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ICFP 2008 Postmortem

The ICFP Programming Contest is one of my favorite contest. Sadly in the past few years I was not able to compete live. But this year the old team was back ! With Pierre in New York and motivated, we were able to have kick some martians' butts.

ICFP was always for us a reason to learn a new programming language. The first time was OCaml, two weeks before we choose the language and do our homework, but nothing beat getting your hand dirty with a short deadline to learn.

This years we decided to use Haskell (our team was named LazyMonkeys).
I am already pretty decent at it but it was a first for Pierre. Who by the way did a pretty good job. It was funny to see him use OCaml idioms like let in instead of the favored where, but I was never found of where too since it remove the ability to read the code top to bottom.

The contest was very interesting with unusually clear and short instructions, I did not even print them. You can read all about how you had to help a poor rover find his way home on Mars while avoiding the Martians here. It also had a nice range of possible progress from a simple steering solution to a more complex strategy.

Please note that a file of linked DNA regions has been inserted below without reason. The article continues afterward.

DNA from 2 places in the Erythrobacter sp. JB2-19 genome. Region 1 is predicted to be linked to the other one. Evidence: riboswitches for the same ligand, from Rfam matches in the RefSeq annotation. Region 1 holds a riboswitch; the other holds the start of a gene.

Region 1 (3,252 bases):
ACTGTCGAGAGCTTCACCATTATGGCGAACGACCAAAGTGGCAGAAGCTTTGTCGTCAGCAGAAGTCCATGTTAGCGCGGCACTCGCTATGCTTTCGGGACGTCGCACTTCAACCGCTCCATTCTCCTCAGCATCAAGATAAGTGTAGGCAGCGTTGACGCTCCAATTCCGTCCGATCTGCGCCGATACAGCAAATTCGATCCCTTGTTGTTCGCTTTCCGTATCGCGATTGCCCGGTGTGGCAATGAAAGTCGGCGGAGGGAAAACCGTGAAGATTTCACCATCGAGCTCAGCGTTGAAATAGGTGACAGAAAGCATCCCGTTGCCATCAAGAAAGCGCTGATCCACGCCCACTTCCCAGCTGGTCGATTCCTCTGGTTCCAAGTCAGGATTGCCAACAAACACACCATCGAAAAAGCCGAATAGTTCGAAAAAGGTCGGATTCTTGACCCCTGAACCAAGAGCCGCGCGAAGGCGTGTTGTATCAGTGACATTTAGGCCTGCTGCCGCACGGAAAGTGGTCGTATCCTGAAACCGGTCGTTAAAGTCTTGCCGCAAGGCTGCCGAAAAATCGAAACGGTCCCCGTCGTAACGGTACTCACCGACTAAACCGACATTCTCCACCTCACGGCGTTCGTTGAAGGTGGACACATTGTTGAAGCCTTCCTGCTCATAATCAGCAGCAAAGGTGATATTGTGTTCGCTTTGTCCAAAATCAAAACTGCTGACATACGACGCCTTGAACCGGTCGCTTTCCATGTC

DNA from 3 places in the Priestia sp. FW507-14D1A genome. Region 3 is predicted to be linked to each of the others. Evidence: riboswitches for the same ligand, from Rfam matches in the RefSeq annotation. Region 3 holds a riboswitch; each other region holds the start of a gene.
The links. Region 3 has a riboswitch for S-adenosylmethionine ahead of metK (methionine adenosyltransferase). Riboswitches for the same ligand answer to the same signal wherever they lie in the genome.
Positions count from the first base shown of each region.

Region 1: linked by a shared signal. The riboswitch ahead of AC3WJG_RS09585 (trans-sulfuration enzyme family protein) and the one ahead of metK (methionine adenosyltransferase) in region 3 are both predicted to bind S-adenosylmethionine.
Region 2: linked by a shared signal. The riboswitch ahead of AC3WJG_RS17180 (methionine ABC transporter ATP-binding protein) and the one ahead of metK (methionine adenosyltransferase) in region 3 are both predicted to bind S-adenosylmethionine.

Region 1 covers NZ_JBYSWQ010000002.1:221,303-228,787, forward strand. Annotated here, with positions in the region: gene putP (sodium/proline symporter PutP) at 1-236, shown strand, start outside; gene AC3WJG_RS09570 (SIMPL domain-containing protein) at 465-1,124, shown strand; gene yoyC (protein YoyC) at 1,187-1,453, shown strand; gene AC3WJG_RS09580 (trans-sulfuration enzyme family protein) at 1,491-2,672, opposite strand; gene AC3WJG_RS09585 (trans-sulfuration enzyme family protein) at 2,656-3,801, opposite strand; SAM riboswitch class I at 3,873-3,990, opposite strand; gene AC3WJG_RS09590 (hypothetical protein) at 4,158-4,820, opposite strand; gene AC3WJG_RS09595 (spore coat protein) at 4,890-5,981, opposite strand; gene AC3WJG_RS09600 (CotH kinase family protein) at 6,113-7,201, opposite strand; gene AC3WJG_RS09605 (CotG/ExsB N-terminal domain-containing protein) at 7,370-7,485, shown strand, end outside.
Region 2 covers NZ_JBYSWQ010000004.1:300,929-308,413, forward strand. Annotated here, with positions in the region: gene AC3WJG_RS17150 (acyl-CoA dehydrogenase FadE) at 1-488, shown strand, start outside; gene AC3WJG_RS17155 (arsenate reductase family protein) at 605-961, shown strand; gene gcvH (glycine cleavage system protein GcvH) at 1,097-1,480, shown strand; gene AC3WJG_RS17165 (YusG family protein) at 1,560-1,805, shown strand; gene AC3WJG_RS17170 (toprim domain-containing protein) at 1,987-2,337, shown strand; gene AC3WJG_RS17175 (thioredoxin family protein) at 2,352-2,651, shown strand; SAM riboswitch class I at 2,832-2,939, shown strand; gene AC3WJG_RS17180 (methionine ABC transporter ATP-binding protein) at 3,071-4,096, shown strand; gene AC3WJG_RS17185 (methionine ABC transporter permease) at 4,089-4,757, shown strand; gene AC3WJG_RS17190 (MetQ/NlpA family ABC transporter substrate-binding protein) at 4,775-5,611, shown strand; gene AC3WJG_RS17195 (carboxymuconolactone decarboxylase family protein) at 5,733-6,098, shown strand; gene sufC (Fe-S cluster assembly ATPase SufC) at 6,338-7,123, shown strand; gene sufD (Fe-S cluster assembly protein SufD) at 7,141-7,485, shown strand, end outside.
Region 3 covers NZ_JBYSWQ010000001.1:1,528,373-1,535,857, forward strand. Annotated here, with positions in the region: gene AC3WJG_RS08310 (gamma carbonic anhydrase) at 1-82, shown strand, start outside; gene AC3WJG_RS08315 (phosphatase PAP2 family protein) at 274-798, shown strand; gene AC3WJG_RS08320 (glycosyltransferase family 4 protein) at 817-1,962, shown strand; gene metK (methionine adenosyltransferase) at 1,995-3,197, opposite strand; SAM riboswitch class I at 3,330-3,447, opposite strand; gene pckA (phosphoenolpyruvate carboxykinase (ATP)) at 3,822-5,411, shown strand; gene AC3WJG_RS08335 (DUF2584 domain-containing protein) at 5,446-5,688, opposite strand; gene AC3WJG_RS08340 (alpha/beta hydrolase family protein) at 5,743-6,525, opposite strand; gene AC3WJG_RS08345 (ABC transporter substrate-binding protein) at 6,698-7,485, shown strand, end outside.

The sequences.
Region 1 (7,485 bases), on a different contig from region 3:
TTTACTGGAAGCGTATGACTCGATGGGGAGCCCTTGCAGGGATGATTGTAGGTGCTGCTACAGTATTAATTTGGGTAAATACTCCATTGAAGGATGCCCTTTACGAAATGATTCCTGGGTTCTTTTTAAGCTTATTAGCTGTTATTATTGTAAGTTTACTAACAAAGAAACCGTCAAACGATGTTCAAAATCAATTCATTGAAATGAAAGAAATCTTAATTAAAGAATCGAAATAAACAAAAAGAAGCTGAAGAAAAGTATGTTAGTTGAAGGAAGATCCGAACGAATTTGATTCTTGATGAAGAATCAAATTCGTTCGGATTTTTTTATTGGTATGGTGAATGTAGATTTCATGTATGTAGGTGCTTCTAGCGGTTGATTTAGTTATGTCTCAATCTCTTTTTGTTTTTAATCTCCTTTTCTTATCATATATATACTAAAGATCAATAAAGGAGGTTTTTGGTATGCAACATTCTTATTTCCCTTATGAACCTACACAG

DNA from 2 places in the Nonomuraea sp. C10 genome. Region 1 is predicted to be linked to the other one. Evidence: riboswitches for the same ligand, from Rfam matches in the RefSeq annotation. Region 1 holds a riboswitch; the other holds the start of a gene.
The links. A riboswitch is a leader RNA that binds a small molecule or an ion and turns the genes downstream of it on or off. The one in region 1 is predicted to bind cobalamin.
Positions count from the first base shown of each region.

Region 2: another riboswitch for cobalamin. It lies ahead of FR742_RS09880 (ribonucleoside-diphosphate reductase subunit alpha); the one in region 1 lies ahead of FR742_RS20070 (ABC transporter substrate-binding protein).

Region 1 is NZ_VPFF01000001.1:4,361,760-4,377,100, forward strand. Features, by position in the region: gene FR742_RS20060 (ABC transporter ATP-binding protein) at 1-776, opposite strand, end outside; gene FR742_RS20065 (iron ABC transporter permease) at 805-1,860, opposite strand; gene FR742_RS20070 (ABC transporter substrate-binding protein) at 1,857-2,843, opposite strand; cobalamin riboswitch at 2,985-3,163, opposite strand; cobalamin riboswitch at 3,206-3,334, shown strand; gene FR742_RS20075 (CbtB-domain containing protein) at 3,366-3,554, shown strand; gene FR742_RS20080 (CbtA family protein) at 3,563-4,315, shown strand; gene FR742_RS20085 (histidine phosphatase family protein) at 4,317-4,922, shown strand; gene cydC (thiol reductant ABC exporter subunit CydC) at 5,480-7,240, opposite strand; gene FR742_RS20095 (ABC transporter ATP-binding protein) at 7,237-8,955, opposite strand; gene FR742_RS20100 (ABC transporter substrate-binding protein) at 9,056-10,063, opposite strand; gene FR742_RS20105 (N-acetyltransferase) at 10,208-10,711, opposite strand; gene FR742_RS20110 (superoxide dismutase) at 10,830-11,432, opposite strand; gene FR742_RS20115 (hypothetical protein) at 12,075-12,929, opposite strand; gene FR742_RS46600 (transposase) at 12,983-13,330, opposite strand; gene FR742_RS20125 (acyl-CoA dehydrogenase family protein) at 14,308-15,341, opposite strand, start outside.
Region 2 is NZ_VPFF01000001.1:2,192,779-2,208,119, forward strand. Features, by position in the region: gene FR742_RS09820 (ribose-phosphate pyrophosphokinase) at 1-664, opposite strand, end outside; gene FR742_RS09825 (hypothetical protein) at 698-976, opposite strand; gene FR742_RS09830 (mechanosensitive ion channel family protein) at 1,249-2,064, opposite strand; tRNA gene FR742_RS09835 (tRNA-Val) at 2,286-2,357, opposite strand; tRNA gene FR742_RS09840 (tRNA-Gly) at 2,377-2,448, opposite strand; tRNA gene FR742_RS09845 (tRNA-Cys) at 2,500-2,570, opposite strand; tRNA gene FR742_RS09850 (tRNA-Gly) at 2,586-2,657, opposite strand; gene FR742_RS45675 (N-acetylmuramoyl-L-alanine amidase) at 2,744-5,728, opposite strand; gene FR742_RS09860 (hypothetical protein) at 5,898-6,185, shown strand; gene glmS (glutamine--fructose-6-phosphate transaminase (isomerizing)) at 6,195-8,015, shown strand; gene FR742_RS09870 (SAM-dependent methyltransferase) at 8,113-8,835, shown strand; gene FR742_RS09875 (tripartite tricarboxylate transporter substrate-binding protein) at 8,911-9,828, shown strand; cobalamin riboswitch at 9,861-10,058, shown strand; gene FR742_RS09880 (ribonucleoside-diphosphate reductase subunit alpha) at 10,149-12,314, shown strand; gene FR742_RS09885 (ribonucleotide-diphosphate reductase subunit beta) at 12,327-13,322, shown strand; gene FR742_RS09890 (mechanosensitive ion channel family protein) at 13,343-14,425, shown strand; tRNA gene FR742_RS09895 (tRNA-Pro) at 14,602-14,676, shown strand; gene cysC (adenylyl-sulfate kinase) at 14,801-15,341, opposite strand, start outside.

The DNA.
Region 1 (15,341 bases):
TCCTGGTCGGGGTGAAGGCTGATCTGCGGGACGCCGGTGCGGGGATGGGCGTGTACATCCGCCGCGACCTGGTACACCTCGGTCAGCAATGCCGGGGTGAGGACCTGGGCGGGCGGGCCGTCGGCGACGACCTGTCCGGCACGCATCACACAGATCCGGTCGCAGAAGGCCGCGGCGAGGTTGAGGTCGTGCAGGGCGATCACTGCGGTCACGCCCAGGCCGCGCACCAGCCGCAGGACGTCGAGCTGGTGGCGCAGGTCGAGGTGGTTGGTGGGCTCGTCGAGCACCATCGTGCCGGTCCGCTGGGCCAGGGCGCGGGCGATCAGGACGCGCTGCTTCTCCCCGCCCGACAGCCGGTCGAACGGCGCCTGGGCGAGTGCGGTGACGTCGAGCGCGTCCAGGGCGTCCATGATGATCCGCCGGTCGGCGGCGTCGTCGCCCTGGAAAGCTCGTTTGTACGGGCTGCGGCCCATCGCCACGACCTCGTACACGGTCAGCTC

At first we kind of doubted of our choice since we had to do real time analysis of a telemetry feed and I seriously consider switching to Erlang. But there is good threading support in Haskell so we stayed with it.

Our solution :

We have a very simple one based on fuzzy steering. With a thread managing the network, one for the motion planning and a last one for visualization.

We lost a lot of time on the network part. The task recommended to disable Nagle’s algorithm which was only possible with the more advanced Network.Socket. The issue that gave me a lot of grief was that on the OS X 10.5 when doing a gethost on localhost the first answer is a IPv6 address. Network.Socket does not seem to be able to manage IPv6 so it was difficult to debug the issue.

We used OpenGL for displaying our robot activities :
ICFP 2008
It was very helpful in detecting logical errors.

Summary, what we did wrong:
  • Did not have a comprehensive test bed to be able to measure our progress. Would have been very useful at the end when we try to tune our parameters.
  • Did not create a trigonometric/geometric module early enough
  • Discover that Aquamacs new version is way cooler that Emacs.app and spending 2 hours updating my .emacs

What we did right:
  • Create a SVN in advance
  • Build the OpenGL display, the one offered by the server was good enough for the first day but when we added more complex comportment we need more visual info.
  • Choose a robust solution
  • Made good use of Haskell laziness


September 2010



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